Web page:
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BCE Inc. threw itself a party to kick off the official marketing campaign for its fibreoptic internet service in Toronto, implicitly taunting rival Rogers Communications Inc. with the slogan “it’s on” as it ramps up the fight for residential customers in Canada’s biggest market.

BCE’s Bell Canada, which staged a concert at Yonge-Dundas Square in the city’s downtown Thursday evening to celebrate, didn’t actually flip the switch on anything new. Rather, the company has finished building fibre-to-the-home service for more than 60 per cent of the households in the city, passing the point at which it could switch from quietly selling the service at customers’ doors to advertising its faster speeds more broadly.

Almost three years after announcing a $1.5-billion project to upgrade its copper network in Toronto, Bell is now offering download speeds of up to one gigabit per second to “most homes and businesses in the city.” It’s an important milestone because as customers cut the television cord and internet has become the most important home telecom service, Rogers has used upgraded cable technology to outpace Bell on speed for the past several years.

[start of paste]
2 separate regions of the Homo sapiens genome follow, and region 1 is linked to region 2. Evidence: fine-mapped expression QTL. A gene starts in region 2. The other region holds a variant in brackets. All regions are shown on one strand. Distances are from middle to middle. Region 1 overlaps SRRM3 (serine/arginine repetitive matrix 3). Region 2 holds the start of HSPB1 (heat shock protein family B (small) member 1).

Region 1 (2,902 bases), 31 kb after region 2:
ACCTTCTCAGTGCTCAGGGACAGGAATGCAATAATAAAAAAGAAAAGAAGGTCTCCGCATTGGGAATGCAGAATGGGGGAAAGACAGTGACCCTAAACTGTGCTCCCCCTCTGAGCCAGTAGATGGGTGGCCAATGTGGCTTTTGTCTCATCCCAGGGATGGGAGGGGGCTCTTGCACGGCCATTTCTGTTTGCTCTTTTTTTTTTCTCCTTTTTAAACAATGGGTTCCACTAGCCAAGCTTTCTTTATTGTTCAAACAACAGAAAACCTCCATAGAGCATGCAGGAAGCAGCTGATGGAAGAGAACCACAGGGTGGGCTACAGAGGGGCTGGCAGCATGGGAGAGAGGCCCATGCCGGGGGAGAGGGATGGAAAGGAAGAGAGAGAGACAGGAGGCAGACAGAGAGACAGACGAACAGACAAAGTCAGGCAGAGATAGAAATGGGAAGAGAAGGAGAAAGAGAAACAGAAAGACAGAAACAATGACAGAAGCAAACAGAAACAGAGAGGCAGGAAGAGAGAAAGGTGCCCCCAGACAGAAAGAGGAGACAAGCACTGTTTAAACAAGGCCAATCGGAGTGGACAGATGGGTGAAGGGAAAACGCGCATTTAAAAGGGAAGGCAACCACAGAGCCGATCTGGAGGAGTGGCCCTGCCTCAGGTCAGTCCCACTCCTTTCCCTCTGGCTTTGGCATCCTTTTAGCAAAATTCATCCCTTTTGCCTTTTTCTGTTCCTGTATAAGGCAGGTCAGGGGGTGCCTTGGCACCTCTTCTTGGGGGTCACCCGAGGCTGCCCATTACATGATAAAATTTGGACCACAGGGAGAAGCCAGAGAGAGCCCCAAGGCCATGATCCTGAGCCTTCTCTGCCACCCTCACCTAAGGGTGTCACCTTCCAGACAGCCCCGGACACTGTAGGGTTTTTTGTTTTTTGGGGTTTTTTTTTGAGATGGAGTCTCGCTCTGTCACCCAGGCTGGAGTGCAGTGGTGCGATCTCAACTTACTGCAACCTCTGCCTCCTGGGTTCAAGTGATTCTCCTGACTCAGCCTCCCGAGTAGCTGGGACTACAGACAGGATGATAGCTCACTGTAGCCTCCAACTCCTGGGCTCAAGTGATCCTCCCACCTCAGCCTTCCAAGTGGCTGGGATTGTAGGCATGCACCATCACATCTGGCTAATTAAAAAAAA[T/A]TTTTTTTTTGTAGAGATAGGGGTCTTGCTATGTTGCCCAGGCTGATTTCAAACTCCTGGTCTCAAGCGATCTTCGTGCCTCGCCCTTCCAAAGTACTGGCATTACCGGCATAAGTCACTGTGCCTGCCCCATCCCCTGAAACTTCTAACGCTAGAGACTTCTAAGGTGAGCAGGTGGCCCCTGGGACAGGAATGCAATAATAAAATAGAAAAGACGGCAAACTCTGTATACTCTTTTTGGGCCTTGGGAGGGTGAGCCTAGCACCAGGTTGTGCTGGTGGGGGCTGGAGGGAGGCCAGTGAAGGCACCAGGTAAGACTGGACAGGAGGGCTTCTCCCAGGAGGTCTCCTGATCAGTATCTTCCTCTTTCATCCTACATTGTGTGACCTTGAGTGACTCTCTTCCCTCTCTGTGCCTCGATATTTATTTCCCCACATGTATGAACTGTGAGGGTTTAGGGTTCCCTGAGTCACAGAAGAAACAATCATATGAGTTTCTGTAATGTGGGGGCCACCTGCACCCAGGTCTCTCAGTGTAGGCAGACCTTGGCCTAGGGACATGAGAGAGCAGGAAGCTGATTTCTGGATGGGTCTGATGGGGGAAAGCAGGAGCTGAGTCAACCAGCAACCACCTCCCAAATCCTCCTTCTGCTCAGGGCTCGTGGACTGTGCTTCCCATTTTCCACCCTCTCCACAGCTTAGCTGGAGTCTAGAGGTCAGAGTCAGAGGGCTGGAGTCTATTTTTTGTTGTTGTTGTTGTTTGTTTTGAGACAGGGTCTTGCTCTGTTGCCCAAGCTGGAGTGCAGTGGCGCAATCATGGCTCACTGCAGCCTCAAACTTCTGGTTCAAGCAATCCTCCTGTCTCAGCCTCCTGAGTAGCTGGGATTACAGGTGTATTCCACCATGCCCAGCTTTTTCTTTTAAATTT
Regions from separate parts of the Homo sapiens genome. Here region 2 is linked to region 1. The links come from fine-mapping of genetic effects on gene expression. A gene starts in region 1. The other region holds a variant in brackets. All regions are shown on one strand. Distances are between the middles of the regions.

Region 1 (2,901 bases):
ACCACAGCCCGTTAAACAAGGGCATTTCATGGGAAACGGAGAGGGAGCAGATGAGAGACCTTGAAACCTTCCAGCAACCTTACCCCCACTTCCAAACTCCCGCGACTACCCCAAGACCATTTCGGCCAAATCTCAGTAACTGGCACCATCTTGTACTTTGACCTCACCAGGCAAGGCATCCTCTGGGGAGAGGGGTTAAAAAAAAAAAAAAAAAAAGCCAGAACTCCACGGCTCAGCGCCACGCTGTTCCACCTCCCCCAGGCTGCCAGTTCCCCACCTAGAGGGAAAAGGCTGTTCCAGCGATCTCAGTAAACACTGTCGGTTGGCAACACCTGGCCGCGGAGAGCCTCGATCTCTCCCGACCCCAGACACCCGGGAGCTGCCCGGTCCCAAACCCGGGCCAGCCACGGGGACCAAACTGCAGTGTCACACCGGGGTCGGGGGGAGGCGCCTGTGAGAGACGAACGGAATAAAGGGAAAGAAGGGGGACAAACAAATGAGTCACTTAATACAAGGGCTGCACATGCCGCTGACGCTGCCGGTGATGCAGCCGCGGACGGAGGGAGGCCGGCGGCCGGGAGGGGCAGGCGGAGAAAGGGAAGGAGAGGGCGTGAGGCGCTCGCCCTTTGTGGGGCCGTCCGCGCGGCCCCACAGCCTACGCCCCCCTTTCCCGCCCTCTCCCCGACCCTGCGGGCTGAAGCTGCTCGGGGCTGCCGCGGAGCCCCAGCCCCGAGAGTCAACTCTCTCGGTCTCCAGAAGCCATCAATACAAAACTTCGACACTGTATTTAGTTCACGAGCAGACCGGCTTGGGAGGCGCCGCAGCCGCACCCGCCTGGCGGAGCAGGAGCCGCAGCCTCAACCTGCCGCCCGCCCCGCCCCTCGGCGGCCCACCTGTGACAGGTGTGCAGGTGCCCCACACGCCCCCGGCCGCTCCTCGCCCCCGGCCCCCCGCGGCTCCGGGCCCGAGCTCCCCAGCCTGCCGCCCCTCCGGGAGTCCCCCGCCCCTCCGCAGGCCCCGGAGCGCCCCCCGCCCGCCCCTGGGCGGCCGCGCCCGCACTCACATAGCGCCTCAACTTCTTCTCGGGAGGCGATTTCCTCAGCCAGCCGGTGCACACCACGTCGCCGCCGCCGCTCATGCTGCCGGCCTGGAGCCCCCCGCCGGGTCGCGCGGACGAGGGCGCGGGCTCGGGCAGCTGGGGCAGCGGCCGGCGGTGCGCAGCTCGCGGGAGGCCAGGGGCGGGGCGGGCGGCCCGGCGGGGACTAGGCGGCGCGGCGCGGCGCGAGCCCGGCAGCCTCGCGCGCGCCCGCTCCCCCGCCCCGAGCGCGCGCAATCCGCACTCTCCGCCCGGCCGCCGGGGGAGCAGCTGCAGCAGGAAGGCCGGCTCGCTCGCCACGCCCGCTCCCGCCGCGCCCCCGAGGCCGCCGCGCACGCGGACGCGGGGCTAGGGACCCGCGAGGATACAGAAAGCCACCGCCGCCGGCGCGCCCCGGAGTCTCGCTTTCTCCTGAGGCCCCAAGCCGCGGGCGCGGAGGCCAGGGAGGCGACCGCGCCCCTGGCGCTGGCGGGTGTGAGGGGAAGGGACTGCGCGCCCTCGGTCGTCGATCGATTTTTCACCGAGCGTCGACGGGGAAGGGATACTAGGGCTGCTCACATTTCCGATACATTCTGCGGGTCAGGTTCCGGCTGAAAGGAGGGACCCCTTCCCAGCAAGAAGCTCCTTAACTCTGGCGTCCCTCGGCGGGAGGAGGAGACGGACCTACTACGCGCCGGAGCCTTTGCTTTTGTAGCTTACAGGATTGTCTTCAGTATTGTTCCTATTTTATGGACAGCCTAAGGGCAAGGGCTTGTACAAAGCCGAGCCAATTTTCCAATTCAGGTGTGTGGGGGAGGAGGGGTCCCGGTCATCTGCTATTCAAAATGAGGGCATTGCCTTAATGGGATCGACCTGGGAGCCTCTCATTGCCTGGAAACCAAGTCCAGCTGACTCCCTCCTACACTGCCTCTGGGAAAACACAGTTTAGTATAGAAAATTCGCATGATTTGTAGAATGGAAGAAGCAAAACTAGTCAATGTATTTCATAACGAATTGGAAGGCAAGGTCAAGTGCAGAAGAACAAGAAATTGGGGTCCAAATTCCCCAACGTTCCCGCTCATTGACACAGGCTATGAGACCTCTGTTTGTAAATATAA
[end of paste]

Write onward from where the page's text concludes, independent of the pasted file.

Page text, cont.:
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The Bell Canada head office.

The Canadian Press

“We’re very excited by our ability to really grow aggressively in the Toronto marketplace,” Rizwan Jamal, president of Bell residential services, said in an interview. “It’s a hotbed of growth in eastern Canada and it’s absolutely critical to our future success.”

Rogers has offered gigabit internet speeds across its entire service area (Ontario and Atlantic Canada) since late 2016, but it is still months away from replacing its outdated television product with a new internet-based platform that uses technology licensed from U.S. cable giant Comcast Corp.

Mr. Jamal says Bell does want to strike during the gap in time between his company’s ability to widely advertise its faster internet speeds and Rogers’s eventual launch of its new TV service. Bell already sells an IPTV (internet protocol television) service, which is more responsive and offers more features than cable.

“Absolutely we’re going to want to leverage that advantage in the marketplace and make sure that customers are aware of that.”

As part of its effort to improve the home experience, Bell recently began offering WiFi boosters that help extend the signal in larger houses. It charges a monthly fee for the pods, which are made by Plume, a California company backed in part by Comcast, and the service is exclusive to Bell in its service area. The company is also touting the fact that its internet service offers “symmetrical” speeds, meaning uploads − of large documents or videos to the cloud, for example − go as fast as downloads or streaming.